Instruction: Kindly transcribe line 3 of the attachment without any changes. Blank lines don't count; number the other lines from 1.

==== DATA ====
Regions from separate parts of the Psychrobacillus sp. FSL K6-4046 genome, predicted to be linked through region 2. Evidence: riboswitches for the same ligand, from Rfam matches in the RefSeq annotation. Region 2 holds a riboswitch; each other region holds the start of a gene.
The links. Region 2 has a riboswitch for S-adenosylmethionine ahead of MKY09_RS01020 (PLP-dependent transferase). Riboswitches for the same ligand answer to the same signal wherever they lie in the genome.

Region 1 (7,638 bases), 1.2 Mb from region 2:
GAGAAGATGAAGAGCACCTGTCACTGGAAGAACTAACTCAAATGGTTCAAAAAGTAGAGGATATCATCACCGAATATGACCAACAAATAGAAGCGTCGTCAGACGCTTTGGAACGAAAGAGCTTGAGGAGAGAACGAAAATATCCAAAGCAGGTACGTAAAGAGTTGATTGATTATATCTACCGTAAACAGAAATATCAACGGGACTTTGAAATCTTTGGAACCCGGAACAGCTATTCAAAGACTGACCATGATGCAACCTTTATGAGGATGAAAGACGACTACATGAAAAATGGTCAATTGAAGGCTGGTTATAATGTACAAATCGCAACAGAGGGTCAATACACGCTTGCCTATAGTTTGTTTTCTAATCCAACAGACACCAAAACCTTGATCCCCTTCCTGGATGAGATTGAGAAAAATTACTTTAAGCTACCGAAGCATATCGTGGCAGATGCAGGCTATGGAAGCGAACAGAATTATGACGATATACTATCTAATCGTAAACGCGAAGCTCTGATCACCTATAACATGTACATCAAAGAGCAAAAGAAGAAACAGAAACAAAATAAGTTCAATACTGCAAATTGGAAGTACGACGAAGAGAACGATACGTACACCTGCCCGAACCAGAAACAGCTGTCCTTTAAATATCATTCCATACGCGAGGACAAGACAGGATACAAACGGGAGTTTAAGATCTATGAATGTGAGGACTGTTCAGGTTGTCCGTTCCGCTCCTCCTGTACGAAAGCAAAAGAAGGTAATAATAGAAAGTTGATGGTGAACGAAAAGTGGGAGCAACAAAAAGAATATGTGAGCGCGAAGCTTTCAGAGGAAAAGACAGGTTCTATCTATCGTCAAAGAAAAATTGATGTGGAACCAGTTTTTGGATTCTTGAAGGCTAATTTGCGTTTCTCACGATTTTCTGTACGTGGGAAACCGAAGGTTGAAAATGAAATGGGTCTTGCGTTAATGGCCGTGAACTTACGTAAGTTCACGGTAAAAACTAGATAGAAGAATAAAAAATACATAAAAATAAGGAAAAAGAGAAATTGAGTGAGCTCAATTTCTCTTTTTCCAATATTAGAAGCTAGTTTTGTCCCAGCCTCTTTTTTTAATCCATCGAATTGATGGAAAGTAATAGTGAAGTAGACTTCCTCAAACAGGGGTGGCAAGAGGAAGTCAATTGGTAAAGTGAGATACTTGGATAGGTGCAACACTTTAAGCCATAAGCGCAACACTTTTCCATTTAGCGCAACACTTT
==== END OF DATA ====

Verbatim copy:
Region 1 (7,638 bases), 1.2 Mb from region 2: